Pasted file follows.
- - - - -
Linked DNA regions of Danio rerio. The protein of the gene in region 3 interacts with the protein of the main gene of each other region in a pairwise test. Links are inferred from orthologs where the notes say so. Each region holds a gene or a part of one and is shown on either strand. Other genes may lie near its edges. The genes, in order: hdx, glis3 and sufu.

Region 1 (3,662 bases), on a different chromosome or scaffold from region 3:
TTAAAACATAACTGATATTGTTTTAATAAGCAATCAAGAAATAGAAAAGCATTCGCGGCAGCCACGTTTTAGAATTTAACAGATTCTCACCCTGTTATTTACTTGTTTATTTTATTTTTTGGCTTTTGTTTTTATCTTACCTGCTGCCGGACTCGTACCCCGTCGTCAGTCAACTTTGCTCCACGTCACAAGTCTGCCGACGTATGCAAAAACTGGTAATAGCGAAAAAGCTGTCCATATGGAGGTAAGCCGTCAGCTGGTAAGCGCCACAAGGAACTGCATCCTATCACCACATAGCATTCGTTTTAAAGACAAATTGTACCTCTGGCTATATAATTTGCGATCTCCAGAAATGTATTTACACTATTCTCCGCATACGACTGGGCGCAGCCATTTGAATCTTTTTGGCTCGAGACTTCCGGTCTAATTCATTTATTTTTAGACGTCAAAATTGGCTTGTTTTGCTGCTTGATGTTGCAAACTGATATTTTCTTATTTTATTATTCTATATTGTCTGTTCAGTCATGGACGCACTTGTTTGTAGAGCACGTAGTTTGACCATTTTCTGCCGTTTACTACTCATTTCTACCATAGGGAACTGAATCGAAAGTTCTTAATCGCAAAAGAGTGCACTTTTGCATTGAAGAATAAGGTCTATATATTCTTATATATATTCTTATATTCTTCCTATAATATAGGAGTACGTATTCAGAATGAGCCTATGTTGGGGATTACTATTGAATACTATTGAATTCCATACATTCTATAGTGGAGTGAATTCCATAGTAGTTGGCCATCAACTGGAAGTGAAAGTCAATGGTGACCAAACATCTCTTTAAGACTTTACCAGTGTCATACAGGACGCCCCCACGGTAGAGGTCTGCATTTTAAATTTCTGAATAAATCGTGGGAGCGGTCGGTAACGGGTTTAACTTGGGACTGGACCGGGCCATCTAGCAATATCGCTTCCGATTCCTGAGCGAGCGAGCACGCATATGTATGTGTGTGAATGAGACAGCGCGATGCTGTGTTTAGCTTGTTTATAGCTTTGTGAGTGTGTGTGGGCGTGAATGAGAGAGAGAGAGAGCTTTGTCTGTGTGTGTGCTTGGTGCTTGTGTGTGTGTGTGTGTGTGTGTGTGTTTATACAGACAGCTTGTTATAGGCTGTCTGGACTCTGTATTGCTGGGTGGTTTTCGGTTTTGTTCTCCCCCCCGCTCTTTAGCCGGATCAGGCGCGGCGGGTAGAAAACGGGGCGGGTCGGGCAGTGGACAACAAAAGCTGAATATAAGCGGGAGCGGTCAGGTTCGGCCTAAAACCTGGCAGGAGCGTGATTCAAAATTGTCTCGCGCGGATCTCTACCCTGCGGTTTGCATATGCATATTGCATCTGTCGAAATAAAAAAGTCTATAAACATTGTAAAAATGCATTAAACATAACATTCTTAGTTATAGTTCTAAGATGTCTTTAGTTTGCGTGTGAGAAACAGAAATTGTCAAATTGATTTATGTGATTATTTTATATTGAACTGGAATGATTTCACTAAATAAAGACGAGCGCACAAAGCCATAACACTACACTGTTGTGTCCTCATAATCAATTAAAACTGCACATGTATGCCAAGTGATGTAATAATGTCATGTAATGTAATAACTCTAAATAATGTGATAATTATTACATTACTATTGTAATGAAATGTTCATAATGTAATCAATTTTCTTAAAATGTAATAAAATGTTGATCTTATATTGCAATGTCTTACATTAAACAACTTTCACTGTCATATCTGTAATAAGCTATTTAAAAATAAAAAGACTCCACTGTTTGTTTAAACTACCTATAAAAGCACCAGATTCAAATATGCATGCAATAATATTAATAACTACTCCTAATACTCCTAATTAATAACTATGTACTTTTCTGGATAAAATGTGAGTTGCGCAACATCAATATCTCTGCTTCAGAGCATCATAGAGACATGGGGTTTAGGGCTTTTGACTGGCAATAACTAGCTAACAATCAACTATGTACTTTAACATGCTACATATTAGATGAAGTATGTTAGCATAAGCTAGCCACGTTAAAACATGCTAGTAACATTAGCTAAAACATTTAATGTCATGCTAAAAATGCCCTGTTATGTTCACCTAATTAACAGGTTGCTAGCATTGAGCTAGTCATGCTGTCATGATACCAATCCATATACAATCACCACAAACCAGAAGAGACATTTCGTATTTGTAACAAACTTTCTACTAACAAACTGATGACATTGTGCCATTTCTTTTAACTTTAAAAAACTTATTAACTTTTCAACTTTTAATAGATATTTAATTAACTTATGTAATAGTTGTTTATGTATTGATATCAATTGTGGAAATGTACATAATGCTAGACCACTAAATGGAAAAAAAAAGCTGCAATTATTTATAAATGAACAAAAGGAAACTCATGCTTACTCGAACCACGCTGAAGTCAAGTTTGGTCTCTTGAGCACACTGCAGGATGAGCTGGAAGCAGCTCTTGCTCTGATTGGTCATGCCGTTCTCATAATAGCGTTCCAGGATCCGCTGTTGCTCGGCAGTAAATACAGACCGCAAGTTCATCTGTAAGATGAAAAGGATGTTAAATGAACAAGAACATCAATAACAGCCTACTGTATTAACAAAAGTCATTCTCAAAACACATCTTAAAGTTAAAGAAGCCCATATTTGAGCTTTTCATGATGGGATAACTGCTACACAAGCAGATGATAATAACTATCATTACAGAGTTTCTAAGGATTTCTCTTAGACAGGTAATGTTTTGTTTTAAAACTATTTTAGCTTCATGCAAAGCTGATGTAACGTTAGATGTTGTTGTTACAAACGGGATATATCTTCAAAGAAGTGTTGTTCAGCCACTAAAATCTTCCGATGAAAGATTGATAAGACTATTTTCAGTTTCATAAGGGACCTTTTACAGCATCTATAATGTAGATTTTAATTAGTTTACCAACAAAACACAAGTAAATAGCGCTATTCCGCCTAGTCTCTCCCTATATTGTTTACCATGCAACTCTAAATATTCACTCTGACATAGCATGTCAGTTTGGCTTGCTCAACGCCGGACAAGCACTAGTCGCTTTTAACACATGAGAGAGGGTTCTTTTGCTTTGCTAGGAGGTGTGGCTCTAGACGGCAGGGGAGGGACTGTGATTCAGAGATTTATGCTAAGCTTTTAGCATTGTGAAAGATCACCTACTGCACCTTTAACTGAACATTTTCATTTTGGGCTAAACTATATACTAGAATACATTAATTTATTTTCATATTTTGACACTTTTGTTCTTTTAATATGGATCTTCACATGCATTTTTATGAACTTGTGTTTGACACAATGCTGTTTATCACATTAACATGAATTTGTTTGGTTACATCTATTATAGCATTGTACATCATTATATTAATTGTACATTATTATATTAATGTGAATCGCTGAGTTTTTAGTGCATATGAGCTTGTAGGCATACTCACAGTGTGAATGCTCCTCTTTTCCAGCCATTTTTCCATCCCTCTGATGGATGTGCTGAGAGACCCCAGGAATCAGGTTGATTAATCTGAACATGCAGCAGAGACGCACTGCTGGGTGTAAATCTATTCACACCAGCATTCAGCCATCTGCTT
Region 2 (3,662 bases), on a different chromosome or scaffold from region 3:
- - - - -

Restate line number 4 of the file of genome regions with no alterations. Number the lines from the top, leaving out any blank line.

Region 2 (3,662 bases), on a different chromosome or scaffold from region 3: